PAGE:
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The FAIR Principles

Compliance with the FAIR criteria is essential for the research data management. The goal in this regard is to ensure that the produced research data can be found, for example by using PIDs. The accessibility to the research data should be provided at any point in the project and beyond. This also includes ensuring that data is not lost after staff members leave, rather that access continues to be available. The interoperability of research data is ensured by using a uniform language with regard to the vocabulary and also the ontologies. This is the only way to ensure that other researchers, without having performed the respective experiments themselves, can understand the content and interpret the data accordingly. In addition, it is important that metadata is stored for a clear and unambiguous understanding of the data. Examples of metadata are the name of the author, the date and reason for recording the data, and a possible publication date, etc. Any number of metadata can be stored with the research data to enable re-use by external researchers. For easy reuse, it is also recommended to choose common file formats so that no specific programs or the like are required to open them. The FAIR principles should be taken to heart at every step of the research data lifecycle so that the collected research data can be used in the long term and other researchers can also benefit from the results.


Figure 1 - The FAIR Principles

What are FAIR Digital Objects?

So-called FAIR Digital Objects (FDOs) describe any type of digital object, e.g. text documents, Excel spreadsheets or even databases, that meet the FAIR criteria. The background to this is that both data processing and data exchange should be standardized. So far, however, there has been a lack of predefined standards available to researchers. Instead, digital objects are often not discoverable by all or the readability of machines is limited. FAIR Digital Objects were created to solve this problem. When does a digital object become FAIR? A digital object becomes FAIR when the corresponding criteria are met. There is already an information text on the FAIR criteria, so here is just a brief summary:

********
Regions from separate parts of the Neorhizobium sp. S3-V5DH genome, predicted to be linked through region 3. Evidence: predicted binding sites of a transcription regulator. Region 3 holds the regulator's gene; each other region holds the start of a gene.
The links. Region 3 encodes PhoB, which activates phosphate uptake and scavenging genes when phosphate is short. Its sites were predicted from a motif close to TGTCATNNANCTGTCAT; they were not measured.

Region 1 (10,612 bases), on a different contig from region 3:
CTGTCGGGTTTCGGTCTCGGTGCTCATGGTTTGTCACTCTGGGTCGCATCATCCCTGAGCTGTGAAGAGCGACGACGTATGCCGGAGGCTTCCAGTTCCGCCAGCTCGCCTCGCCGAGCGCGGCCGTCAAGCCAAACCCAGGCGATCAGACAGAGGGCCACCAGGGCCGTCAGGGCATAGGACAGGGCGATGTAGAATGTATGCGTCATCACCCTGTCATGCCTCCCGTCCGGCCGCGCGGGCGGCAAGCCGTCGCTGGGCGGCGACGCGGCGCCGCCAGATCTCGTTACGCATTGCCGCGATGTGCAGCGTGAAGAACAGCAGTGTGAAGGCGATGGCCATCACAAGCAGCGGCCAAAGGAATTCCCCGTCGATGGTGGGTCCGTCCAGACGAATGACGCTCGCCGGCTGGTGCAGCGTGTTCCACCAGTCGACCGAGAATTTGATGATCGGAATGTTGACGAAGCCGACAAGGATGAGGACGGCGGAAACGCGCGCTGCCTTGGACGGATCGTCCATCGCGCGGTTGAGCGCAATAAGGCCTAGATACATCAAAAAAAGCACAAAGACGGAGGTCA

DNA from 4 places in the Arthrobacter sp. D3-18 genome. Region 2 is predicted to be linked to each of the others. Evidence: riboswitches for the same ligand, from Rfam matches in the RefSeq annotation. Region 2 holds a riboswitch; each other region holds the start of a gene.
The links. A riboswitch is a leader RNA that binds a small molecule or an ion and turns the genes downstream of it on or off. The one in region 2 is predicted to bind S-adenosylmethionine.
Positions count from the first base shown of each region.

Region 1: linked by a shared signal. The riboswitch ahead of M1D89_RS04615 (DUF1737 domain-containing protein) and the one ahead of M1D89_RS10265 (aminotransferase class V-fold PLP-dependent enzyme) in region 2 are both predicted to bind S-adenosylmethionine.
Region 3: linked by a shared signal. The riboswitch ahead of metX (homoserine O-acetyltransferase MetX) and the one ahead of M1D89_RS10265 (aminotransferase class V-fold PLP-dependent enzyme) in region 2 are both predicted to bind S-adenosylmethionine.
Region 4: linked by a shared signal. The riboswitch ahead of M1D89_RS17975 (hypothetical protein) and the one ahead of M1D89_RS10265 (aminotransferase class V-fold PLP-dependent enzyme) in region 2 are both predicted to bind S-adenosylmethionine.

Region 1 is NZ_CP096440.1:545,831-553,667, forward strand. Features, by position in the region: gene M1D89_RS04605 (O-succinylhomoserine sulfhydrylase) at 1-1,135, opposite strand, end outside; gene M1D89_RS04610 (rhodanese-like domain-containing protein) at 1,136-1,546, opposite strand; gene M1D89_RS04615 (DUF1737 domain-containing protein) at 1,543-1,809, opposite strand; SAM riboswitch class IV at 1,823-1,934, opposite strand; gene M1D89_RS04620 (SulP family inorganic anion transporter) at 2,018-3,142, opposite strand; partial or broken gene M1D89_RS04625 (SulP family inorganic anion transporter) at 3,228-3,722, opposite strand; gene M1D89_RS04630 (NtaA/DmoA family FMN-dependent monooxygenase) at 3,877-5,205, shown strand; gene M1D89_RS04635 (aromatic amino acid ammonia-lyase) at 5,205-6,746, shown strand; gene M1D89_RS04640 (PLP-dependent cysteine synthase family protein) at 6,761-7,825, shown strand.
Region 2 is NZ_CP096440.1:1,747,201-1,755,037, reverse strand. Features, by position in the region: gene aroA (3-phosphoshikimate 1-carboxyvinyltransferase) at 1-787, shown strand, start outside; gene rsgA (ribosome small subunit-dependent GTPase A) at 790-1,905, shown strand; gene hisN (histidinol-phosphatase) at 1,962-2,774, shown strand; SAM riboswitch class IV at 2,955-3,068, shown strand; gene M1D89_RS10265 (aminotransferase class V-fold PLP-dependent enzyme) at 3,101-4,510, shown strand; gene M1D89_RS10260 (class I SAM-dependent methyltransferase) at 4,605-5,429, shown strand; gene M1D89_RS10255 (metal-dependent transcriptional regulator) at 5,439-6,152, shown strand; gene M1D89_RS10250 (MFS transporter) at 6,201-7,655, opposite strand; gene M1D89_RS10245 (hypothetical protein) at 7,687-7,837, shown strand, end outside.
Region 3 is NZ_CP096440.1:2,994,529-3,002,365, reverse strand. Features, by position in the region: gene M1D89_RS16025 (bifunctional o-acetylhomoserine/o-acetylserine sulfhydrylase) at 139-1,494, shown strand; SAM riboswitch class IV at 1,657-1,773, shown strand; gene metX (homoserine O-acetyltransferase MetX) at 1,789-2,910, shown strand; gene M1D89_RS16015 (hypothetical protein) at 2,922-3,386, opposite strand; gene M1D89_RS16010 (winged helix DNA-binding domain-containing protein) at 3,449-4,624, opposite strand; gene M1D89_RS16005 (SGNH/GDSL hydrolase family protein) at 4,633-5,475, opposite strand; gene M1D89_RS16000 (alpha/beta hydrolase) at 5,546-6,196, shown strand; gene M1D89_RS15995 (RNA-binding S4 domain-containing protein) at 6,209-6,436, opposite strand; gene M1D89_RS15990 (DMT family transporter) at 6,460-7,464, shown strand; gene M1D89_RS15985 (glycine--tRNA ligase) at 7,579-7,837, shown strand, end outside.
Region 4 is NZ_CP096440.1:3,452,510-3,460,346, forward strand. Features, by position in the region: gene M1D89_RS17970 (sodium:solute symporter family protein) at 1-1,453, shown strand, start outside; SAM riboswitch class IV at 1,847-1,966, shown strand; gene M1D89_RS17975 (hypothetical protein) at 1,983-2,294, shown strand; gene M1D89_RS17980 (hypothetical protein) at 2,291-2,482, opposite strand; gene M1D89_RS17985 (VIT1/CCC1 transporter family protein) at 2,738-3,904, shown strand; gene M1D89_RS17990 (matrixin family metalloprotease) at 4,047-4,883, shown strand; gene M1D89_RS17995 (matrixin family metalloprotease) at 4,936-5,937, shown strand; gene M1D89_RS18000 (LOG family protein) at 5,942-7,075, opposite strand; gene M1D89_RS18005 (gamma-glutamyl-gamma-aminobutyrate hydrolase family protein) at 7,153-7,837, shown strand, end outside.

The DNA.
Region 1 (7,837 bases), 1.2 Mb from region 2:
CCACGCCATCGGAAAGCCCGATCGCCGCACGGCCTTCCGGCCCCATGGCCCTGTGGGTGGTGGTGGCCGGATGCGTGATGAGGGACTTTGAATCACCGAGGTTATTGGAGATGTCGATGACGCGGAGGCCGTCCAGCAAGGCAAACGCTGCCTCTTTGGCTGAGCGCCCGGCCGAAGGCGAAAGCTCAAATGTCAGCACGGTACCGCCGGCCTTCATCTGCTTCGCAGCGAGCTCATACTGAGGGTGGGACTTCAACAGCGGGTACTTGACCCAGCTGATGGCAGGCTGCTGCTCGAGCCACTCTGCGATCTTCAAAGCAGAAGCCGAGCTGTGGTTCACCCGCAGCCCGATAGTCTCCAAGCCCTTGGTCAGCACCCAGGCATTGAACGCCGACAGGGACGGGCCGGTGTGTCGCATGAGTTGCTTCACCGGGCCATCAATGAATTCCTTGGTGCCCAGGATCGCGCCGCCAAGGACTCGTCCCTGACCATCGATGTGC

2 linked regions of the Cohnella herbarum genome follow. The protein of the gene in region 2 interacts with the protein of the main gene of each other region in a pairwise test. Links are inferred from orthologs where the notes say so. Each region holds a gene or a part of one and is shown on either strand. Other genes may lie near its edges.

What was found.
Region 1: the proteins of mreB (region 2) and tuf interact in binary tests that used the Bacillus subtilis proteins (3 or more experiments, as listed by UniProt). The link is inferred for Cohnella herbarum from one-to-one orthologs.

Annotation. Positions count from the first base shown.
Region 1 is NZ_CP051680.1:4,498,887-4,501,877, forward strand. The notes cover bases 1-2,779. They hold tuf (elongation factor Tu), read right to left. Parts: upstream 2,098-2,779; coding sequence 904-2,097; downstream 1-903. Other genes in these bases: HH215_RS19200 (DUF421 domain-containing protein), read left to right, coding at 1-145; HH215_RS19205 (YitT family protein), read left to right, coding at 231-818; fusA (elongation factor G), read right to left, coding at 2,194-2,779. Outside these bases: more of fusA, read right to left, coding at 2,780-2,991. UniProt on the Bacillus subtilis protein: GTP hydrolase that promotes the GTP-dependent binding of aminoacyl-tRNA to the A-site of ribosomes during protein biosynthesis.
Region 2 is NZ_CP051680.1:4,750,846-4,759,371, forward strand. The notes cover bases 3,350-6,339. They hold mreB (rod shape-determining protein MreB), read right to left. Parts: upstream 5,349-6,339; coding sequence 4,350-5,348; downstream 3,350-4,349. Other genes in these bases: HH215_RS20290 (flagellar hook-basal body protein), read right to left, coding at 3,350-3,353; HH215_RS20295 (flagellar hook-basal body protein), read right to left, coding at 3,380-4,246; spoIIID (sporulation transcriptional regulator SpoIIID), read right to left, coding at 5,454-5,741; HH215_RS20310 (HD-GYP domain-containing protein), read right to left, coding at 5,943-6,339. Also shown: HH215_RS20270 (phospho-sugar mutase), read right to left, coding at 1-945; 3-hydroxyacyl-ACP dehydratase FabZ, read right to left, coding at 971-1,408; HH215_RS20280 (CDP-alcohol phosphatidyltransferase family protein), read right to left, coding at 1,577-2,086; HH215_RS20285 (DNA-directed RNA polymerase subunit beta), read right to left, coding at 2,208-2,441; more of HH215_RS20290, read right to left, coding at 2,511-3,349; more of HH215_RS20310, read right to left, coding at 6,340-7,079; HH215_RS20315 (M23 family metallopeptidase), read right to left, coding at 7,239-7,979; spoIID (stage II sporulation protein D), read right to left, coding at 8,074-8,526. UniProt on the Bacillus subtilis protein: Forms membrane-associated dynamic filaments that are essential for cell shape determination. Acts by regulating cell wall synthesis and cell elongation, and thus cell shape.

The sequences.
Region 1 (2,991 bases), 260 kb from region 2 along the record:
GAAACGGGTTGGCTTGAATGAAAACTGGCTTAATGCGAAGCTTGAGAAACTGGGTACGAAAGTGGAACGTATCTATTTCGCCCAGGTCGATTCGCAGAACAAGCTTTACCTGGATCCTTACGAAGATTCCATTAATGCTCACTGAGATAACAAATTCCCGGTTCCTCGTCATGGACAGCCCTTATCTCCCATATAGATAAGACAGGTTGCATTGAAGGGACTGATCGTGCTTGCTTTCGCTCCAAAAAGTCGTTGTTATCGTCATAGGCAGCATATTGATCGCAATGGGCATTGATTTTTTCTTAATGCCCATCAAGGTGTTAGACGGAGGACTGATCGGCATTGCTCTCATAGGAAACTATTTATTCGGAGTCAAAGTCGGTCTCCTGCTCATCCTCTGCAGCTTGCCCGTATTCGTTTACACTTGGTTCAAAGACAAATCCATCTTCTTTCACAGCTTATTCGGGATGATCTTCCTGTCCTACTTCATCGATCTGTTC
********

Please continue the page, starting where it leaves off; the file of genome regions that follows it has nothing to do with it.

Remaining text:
F = Findable
A = Accessible
I = Interoperable
R = Reusable

Most important for digital objects is the adherence to standards, both in the collection, the analysis and the later exchange of the data. In order to find the corresponding research data including metadata when needed, so-called Persistent Identifiers (PIDs) have to be used. The description of the research data with corresponding metadata also regulates accessibility, i.e. whether, who and how the respective data can be accessed. If the data is protected, it must also be ensured that the person accessing it can only gain access after appropriate authentication.

What developments already exist in the area of FDOs?

Compliance with the FAIR criteria is not yet fully realized in all areas and is therefore still in the development phase. Therefore, FDOs are not yet used consistently in many areas. However, there are several projects to push this further, for example the Typed PID Maker, which offers help in creating, modifying and validating PIDs. Likewise the FAIR DO CookBook, in which "recipes" for the creation of PIDs, databases and also the search for corresponding PIDs can be found. In addition, the FAIR DOscope offers a way to display the PID record in a graphical and user-friendly way.